Faking it. Frank McLynn on the life of Prince Charles's celebrated guru: a fraud, liar and crazed right-winger

Storyteller: the many lives of Laurens van der Post

J D F Jones <em>John Murray, 505pp, £25</em>

When Laurens van der Post died in 1996, aged 90, the received view was that he was a distinguished explorer and traveller, also a mystic and sage, a guru to both Prince Charles and Margaret Thatcher. But, as this biography makes clear, he was in fact a fraud, charlatan, impostor and Grade-A phoney. The depressing tale begins with his many lies. He falsely claimed to be descended from Dutch aristocracy; to be an expert on Japan and the Japanese; to have explored virgin territory and gone where no white man had gone before; to be an expert on the Bushmen; to have been Mountbatten's political and military officer; to have been C G Jung's close friend and confidant; to have served on a whaling ship; to have met D H Lawrence; to have been an architect of the 1980 Lancaster House agreement. The list goes on and on. He even lied about his age and wartime rank (though a captain, he claimed to have been a colonel and even conned the War Office into giving him a pension at that rank backdated to 1942). As Mary McCarthy said of Lillian Hellman: "Every word is a lie, even 'and' and 'but'." And, as J D F Jones remarks, there have been other notorious recent liars - Patrick O'Brian, Bruce Chatwin, Richard Llewellyn, Laurie Lee, Trevor Howard - but they did not put themselves forward as teachers of high spiritual and moral values.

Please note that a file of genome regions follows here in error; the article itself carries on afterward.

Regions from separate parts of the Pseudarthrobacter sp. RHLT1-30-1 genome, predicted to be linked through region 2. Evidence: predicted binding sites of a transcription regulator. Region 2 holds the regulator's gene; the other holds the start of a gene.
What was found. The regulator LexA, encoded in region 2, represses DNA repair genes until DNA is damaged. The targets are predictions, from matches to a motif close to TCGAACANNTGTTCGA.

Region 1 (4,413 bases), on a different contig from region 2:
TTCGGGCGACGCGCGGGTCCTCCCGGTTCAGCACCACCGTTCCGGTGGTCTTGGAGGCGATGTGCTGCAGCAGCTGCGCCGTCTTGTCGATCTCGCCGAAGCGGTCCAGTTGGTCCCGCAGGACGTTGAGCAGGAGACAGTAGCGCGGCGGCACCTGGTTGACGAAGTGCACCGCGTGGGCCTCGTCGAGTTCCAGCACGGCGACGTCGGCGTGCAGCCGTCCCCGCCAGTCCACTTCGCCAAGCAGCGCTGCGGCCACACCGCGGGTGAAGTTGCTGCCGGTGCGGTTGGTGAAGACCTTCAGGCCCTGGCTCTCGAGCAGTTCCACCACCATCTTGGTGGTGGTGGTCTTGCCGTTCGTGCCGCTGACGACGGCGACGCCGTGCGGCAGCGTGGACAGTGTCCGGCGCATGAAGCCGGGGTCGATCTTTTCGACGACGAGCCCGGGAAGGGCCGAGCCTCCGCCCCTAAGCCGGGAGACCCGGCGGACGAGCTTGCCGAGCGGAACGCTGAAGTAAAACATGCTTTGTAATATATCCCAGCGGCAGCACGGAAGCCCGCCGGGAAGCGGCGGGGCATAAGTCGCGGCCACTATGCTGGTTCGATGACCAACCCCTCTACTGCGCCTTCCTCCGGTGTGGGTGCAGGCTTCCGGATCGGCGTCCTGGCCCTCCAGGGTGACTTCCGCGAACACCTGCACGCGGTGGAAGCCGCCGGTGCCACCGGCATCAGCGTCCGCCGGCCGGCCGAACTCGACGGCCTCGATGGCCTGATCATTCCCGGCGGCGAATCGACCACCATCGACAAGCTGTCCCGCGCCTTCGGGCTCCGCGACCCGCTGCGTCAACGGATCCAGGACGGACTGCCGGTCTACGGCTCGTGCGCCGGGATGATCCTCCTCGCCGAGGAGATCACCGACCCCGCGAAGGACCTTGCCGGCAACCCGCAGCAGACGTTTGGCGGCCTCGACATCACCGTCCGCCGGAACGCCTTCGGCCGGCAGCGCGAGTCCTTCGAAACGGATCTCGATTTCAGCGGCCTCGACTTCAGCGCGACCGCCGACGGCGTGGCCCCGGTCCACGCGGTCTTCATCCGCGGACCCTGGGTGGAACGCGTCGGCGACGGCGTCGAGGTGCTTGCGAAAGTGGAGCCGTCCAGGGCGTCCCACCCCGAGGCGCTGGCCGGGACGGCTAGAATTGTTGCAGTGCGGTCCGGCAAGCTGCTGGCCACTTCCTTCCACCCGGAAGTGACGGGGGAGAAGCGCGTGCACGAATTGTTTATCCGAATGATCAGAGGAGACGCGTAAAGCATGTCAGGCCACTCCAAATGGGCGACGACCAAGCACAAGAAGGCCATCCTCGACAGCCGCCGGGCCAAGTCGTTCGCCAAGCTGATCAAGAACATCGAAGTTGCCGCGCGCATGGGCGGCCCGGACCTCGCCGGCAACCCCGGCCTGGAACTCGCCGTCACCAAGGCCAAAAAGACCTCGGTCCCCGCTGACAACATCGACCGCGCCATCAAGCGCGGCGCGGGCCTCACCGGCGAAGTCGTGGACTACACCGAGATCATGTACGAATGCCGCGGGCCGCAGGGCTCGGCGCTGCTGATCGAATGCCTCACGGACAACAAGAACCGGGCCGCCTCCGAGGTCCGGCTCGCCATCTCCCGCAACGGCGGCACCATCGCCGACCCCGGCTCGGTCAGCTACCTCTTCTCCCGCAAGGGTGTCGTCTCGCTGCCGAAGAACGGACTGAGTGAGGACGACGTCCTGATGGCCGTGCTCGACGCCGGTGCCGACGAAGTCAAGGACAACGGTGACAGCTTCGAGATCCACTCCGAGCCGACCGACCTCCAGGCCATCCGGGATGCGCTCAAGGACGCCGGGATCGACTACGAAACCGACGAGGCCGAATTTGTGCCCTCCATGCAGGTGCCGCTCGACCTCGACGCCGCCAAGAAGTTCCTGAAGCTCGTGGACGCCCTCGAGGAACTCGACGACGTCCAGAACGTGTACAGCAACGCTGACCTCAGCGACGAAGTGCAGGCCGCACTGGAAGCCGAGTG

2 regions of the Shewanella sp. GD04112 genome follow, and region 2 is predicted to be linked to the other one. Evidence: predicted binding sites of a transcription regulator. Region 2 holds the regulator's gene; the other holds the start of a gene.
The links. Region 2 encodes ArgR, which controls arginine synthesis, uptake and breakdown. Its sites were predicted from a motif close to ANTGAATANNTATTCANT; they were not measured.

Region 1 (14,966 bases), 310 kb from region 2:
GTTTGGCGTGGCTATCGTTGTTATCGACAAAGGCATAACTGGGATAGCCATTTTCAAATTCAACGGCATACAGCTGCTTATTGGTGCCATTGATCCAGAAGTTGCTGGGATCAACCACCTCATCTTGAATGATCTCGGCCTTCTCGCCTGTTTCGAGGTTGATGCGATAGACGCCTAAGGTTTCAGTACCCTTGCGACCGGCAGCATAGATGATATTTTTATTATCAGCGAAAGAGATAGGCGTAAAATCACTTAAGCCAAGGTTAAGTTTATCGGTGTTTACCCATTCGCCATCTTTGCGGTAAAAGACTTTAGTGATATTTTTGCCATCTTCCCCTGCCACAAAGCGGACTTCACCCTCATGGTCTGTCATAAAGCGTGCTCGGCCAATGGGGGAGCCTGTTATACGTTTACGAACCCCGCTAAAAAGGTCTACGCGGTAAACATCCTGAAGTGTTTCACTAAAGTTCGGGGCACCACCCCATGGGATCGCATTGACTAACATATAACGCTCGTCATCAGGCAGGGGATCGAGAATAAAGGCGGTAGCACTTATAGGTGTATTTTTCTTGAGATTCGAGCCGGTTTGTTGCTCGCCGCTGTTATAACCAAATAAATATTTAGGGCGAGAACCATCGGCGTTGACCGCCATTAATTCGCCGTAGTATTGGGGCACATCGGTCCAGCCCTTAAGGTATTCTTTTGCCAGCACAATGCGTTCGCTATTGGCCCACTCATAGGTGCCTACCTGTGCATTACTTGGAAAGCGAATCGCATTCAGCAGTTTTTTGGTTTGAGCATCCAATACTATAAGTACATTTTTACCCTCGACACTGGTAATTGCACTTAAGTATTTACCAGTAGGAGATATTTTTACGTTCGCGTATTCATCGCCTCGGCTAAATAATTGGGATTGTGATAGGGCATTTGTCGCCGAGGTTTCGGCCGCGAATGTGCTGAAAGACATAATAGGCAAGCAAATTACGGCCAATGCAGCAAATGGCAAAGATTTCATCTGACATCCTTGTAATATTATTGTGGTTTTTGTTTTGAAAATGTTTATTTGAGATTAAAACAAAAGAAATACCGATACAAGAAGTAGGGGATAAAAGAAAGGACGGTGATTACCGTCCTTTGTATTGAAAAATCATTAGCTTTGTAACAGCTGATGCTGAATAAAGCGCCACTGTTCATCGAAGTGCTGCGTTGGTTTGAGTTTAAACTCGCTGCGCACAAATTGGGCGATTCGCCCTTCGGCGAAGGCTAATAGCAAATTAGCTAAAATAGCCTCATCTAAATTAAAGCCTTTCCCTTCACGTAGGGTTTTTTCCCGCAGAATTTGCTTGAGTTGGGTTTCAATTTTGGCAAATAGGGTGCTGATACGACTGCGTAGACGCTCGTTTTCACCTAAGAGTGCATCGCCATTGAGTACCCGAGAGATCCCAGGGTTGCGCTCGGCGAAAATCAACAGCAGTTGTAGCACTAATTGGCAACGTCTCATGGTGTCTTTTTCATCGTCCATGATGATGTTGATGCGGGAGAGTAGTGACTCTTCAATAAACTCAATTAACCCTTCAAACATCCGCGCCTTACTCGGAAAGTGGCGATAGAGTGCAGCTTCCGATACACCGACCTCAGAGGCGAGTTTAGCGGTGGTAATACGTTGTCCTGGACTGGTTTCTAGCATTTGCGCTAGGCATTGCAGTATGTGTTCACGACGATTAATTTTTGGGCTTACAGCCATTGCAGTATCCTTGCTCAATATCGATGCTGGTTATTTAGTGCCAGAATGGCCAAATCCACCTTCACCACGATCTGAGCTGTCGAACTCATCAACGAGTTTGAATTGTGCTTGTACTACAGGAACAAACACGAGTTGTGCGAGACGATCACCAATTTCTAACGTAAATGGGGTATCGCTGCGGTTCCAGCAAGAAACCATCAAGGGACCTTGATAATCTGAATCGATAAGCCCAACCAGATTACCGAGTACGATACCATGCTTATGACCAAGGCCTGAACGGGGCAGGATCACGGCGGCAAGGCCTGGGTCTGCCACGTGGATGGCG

But mendacity was the least of van der Post's sins. He sacrificed fellow soldiers in war and libelled his collaborators. Of those in a position to tell the truth about him, he blackmailed some and browbeat others. A control freak who none the less toadied to the rich and powerful, he acted with ruthless will-power and pathological egomania to erect a kind of temple to himself, even putting himself forward for the Nobel Prize for both peace and literature. In politics, he was a crazed right-winger with friends such as David Stirling, John Aspinall, James Goldsmith, Kerry Packer and a host of shadowy John Birchites in the United States. Although he falsely claimed a lengthy correspondence with Jung, he did take over many of the Zurich sage's quasi-fascistic, racist and anti-Semitic views. Jones is quite wrong to say that van der Post's book on Jung "handles convincingly the charge of Jung's alleged anti-Semitism". It does no such thing, unless mere assertion is counted as argument. But the most disturbing aspect of van der Post's right-wing politics is that he loathed Nelson Mandela with a psychotic hatred; it was the great disappointment of his life when the Boer extremists did not rise in armed rebellion against Mandela and the ANC in 1994.